The work Patrick does with TRANSform has offered him the chance to interview Andrew Solomon, as well as being a launching pad for his efforts in promoting FAQiff, the first film festival in Romania honing in on LGBT subject matter. His voice has grown deeper with hormone therapy, but also louder with the voices of many, gathering strength from the stories of the community he's fostering -- stories of years spent under the microscope of an obtuse judicial system and incompetent medical practitioners, stories of forced sterilization, and of transgender women turning to video chat or worse for lack of fair employment opportunities.

Even though it was touch and go at first, Patrick has carefully, lovingly, managed to maintain his relationship with his family. He's now confronted with the task of shooting this very intimate short, Abreast, in the village where he grew up... where his grandmother still lives, still in the dark about her beloved Lolo. She can't know, not even now. She's why Patrick's held off on getting the surgery or filing for his ID change -- it's for her that he shaves his beard every time he goes back home.


That's part of the reason why I'm shooting this independently, to keep the number of people there to a minimum...

I've told the crew to address me as Lolo, to never use male pronouns, and not to let the script about the house...

But I still get panicky and lose a lot of sleep over it...

When my grandmother passes, I'll start the trial [to change my ID], and it will be open to the public, to the press, to whoever wants to come... so that when -- not if, when -- they dismiss my suit, it reverberates across the country.

It's not pessimism, just cold hard facts: In over 25 years since the overthrow of communism, only a dozen or so cases filed by trans people searching to align their legal identity with their true self have been resolved in favor of the plaintiffs.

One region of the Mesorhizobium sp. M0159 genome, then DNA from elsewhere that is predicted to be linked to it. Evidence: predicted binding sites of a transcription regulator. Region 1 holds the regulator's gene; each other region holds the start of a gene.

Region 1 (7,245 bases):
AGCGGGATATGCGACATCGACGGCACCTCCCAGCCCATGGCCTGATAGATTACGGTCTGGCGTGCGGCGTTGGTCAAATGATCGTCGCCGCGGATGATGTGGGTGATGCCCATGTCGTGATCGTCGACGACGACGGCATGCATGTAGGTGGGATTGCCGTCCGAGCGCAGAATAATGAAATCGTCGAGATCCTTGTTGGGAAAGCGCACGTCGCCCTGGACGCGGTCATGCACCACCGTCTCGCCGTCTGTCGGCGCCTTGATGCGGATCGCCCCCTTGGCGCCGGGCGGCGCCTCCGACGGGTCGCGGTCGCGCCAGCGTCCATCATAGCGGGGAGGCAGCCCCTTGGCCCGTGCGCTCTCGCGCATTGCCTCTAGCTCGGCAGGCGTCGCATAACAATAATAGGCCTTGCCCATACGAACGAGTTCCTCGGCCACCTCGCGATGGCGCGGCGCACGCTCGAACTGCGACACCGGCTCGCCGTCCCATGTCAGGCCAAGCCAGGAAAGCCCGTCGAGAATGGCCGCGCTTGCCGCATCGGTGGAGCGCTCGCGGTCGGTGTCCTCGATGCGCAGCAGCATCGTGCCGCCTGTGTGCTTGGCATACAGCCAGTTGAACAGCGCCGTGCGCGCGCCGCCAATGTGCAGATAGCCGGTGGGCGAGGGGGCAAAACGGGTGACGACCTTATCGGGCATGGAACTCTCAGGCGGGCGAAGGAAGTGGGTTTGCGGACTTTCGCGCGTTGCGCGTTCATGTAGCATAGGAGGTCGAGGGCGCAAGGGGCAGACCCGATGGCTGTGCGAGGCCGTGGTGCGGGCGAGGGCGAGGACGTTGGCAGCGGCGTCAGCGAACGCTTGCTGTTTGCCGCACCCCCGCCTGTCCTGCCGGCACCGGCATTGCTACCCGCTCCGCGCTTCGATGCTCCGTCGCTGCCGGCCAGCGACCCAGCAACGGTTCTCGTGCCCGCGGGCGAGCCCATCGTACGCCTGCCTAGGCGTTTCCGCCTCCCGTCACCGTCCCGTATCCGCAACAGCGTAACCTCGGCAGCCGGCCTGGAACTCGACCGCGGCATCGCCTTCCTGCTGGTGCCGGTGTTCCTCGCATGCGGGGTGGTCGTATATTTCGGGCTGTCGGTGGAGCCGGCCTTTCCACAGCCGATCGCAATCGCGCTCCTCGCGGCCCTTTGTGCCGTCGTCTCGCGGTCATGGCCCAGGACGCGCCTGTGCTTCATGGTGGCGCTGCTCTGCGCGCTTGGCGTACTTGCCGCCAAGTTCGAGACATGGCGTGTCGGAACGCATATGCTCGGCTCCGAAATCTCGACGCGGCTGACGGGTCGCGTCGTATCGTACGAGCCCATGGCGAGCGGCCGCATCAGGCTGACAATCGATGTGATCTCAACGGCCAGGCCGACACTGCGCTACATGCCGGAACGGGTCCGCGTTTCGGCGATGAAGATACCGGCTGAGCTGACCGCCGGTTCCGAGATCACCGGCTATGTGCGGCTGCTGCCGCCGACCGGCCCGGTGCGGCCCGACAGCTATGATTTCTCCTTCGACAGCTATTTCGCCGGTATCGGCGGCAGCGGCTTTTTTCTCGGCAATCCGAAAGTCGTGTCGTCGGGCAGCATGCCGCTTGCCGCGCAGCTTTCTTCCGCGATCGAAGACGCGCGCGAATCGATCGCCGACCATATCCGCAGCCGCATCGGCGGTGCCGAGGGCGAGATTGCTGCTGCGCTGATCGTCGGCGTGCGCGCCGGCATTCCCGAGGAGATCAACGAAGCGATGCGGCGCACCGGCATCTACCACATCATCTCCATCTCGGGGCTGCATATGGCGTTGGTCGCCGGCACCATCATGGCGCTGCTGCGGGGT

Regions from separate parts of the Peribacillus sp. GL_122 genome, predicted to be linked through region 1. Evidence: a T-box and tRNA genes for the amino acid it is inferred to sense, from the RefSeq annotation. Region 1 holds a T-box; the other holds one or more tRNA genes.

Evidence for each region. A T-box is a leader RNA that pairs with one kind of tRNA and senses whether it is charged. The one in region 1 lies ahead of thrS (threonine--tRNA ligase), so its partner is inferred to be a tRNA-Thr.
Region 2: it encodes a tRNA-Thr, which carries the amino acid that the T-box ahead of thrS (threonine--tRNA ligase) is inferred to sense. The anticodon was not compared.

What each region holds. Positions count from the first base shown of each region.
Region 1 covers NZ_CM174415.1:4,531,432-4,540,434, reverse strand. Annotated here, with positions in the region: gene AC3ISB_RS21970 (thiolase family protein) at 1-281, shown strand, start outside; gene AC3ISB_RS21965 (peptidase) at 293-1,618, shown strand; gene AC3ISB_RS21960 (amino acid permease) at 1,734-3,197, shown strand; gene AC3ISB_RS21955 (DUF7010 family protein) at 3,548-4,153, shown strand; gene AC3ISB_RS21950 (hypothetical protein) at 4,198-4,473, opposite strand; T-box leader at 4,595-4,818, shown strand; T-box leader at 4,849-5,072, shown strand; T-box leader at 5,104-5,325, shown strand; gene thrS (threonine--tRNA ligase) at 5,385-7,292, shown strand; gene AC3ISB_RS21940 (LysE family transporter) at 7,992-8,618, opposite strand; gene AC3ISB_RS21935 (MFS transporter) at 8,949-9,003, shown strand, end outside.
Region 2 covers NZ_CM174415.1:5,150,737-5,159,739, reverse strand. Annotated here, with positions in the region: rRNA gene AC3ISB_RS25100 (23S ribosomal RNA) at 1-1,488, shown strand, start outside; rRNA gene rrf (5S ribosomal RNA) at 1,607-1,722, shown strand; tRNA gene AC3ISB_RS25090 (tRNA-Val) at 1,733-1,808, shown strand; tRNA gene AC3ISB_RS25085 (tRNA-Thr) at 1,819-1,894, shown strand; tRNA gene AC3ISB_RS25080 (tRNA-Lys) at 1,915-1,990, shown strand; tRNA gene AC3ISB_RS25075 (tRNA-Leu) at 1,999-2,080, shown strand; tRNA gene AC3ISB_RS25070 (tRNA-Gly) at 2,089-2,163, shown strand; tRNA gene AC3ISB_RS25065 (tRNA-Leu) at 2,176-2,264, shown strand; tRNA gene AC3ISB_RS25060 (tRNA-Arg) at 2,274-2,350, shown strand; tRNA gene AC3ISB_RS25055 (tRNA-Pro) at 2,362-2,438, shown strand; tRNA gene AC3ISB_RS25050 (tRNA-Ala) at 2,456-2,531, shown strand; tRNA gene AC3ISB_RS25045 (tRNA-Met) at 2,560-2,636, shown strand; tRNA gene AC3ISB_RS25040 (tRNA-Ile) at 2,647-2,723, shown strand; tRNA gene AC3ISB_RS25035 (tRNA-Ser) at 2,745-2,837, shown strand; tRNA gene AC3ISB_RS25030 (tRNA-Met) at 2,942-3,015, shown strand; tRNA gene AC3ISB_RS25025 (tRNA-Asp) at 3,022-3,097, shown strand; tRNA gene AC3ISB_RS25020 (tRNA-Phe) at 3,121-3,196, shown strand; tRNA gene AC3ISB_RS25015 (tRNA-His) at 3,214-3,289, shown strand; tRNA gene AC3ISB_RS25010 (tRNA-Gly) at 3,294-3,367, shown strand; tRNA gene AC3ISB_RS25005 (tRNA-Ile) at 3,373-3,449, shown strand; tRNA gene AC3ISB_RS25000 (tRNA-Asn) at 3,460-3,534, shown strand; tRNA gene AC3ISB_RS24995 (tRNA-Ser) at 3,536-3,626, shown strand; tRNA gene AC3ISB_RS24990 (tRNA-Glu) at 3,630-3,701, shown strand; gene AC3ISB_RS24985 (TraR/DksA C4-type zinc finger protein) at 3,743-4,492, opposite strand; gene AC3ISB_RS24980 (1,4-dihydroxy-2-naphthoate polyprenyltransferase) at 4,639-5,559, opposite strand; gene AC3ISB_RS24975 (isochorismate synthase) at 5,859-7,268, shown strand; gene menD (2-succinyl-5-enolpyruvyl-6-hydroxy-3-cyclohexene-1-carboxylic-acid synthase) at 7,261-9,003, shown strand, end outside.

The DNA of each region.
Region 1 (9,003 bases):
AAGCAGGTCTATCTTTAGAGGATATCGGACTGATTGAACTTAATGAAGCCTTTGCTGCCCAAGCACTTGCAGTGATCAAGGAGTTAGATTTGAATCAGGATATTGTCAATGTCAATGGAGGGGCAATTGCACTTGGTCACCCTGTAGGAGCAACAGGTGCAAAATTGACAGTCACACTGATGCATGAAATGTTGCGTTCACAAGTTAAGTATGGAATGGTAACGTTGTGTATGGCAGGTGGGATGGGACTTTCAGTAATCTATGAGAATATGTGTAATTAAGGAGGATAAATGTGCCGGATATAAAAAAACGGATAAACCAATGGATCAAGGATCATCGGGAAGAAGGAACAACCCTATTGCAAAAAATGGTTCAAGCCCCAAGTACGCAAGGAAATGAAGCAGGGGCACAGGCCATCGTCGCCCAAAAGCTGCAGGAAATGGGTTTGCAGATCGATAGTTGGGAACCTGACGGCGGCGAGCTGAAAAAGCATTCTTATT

It turns out, the drive to shoot films and the need to fight deep-seated, knee-jerk rejection are connected, and by pouring them into a work of art and activism, Patrick can bear down and push through the hate. As he puts it:

[T]hat Abreast sees the light of day is important not just to me as its creator but to the community as a whole. Most of us have lived through some version of this moment I'm describing in my short, and we know first-hand how loved ones reacting badly when we're at our most vulnerable can hurt us, derail our dreams, even crush us beyond repair... [This film] has to happen in full view, to spark a conversation that is long overdue in this country, and it has to ultimately foster acceptance and respect.

As the night settles in the pub, I listen to Patrick talk about his film, a community's hymn and his very personal way of fighting back.

The panic is there in his eyes, but there's love too, burning for all the people whose struggles have touched him over time. If there's a fight coming, over the lives of Romania's transgender sons and daughters, Patrick is the one person in the world I'd entrust to lead the charge, with the carnation and the bullhorn both.